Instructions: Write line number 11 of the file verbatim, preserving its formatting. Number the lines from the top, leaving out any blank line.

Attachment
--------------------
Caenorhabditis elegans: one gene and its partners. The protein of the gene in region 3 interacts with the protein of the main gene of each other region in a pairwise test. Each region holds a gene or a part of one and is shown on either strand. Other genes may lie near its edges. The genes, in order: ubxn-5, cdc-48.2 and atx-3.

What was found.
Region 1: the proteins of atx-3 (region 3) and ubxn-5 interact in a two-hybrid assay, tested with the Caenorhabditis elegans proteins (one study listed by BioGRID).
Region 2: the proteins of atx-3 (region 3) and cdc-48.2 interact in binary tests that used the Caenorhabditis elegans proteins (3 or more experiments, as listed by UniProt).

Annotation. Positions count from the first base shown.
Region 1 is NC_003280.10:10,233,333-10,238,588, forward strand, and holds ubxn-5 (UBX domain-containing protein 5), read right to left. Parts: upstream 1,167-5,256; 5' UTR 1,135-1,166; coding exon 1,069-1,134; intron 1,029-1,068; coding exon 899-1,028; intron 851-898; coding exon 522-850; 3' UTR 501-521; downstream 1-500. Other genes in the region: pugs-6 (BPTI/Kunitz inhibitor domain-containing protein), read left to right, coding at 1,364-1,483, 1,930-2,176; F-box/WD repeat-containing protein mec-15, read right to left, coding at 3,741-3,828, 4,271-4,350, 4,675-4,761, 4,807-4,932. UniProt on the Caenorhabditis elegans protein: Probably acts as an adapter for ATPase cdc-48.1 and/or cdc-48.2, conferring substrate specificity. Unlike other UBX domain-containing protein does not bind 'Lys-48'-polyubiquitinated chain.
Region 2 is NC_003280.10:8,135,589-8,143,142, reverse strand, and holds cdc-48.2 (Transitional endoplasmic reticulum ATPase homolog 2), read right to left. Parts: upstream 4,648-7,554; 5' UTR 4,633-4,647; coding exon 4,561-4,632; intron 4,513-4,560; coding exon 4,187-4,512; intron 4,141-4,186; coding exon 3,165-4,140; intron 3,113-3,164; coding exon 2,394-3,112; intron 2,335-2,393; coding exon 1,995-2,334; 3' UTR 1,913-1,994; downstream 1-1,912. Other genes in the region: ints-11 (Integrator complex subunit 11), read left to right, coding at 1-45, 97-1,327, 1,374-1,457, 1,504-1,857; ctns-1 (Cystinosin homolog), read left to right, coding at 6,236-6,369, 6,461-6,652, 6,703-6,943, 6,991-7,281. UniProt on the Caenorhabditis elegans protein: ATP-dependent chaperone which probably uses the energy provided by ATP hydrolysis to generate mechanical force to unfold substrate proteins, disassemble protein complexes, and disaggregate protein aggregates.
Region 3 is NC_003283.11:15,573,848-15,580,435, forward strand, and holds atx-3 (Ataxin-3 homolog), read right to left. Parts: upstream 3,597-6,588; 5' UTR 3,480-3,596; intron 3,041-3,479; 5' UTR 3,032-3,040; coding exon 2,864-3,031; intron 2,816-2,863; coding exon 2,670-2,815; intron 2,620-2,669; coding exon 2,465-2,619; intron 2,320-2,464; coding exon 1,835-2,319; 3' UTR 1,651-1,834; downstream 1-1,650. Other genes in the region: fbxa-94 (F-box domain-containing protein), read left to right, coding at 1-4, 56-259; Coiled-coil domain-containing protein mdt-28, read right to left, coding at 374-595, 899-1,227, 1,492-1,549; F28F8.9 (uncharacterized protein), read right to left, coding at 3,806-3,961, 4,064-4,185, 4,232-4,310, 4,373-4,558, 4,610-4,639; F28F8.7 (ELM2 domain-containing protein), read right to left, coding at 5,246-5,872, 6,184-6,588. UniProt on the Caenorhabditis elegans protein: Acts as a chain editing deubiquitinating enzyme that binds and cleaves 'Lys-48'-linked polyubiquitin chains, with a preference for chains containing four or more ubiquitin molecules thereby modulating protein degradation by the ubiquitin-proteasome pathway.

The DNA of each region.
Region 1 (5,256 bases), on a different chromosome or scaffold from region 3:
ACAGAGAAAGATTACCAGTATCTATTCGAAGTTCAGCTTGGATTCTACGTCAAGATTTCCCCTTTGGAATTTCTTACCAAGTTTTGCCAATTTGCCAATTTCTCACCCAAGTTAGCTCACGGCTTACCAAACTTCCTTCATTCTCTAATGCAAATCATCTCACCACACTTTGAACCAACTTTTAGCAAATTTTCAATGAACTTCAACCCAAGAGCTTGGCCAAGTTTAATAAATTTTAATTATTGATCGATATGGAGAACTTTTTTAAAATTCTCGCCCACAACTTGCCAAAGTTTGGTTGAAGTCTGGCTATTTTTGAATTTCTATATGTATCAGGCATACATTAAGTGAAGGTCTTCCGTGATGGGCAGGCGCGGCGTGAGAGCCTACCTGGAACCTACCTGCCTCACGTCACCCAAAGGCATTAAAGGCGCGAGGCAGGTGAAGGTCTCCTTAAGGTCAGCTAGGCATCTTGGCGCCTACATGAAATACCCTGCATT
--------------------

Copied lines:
ACAGAGAAAGATTACCAGTATCTATTCGAAGTTCAGCTTGGATTCTACGTCAAGATTTCCCCTTTGGAATTTCTTACCAAGTTTTGCCAATTTGCCAATTTCTCACCCAAGTTAGCTCACGGCTTACCAAACTTCCTTCATTCTCTAATGCAAATCATCTCACCACACTTTGAACCAACTTTTAGCAAATTTTCAATGAACTTCAACCCAAGAGCTTGGCCAAGTTTAATAAATTTTAATTATTGATCGATATGGAGAACTTTTTTAAAATTCTCGCCCACAACTTGCCAAAGTTTGGTTGAAGTCTGGCTATTTTTGAATTTCTATATGTATCAGGCATACATTAAGTGAAGGTCTTCCGTGATGGGCAGGCGCGGCGTGAGAGCCTACCTGGAACCTACCTGCCTCACGTCACCCAAAGGCATTAAAGGCGCGAGGCAGGTGAAGGTCTCCTTAAGGTCAGCTAGGCATCTTGGCGCCTACATGAAATACCCTGCATT